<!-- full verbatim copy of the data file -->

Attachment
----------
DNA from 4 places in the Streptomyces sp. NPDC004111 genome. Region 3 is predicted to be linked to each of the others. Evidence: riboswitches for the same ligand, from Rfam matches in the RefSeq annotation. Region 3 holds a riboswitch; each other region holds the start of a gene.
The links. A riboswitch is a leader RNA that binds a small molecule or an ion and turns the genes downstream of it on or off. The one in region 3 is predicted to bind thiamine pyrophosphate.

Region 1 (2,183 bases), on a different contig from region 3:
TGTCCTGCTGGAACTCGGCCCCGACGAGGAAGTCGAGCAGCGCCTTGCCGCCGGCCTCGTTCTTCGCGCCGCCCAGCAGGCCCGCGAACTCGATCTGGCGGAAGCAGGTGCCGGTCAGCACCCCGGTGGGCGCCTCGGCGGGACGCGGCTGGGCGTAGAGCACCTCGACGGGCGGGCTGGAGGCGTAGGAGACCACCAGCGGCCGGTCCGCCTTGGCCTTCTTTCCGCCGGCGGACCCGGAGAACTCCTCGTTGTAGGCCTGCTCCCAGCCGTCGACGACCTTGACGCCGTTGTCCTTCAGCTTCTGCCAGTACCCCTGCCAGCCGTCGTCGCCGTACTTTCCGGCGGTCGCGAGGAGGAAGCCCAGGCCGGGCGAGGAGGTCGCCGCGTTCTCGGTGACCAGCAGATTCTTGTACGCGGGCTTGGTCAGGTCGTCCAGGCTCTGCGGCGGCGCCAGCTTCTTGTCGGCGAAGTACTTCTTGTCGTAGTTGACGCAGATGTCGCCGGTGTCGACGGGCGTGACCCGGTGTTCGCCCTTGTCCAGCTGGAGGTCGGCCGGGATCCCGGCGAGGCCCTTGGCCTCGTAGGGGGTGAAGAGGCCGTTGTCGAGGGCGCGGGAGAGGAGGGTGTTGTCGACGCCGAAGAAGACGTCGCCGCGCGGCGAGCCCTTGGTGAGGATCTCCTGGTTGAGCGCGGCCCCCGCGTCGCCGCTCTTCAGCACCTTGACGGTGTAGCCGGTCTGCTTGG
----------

DNA from 4 places in the Streptomyces sp. NPDC004111 genome. Region 3 is predicted to be linked to each of the others. Evidence: riboswitches for the same ligand, from Rfam matches in the RefSeq annotation. Region 3 holds a riboswitch; each other region holds the start of a gene.
The links. A riboswitch is a leader RNA that binds a small molecule or an ion and turns the genes downstream of it on or off. The one in region 3 is predicted to bind thiamine pyrophosphate.

Region 1 (2,183 bases), on a different contig from region 3:
TGTCCTGCTGGAACTCGGCCCCGACGAGGAAGTCGAGCAGCGCCTTGCCGCCGGCCTCGTTCTTCGCGCCGCCCAGCAGGCCCGCGAACTCGATCTGGCGGAAGCAGGTGCCGGTCAGCACCCCGGTGGGCGCCTCGGCGGGACGCGGCTGGGCGTAGAGCACCTCGACGGGCGGGCTGGAGGCGTAGGAGACCACCAGCGGCCGGTCCGCCTTGGCCTTCTTTCCGCCGGCGGACCCGGAGAACTCCTCGTTGTAGGCCTGCTCCCAGCCGTCGACGACCTTGACGCCGTTGTCCTTCAGCTTCTGCCAGTACCCCTGCCAGCCGTCGTCGCCGTACTTTCCGGCGGTCGCGAGGAGGAAGCCCAGGCCGGGCGAGGAGGTCGCCGCGTTCTCGGTGACCAGCAGATTCTTGTACGCGGGCTTGGTCAGGTCGTCCAGGCTCTGCGGCGGCGCCAGCTTCTTGTCGGCGAAGTACTTCTTGTCGTAGTTGACGCAGATGTCGCCGGTGTCGACGGGCGTGACCCGGTGTTCGCCCTTGTCCAGCTGGAGGTCGGCCGGGATCCCGGCGAGGCCCTTGGCCTCGTAGGGGGTGAAGAGGCCGTTGTCGAGGGCGCGGGAGAGGAGGGTGTTGTCGACGCCGAAGAAGACGTCGCCGCGCGGCGAGCCCTTGGTGAGGATCTCCTGGTTGAGCGCGGCCCCCGCGTCGCCGCTCTTCAGCACCTTGACGGTGTAGCCGGTCTGCTTGG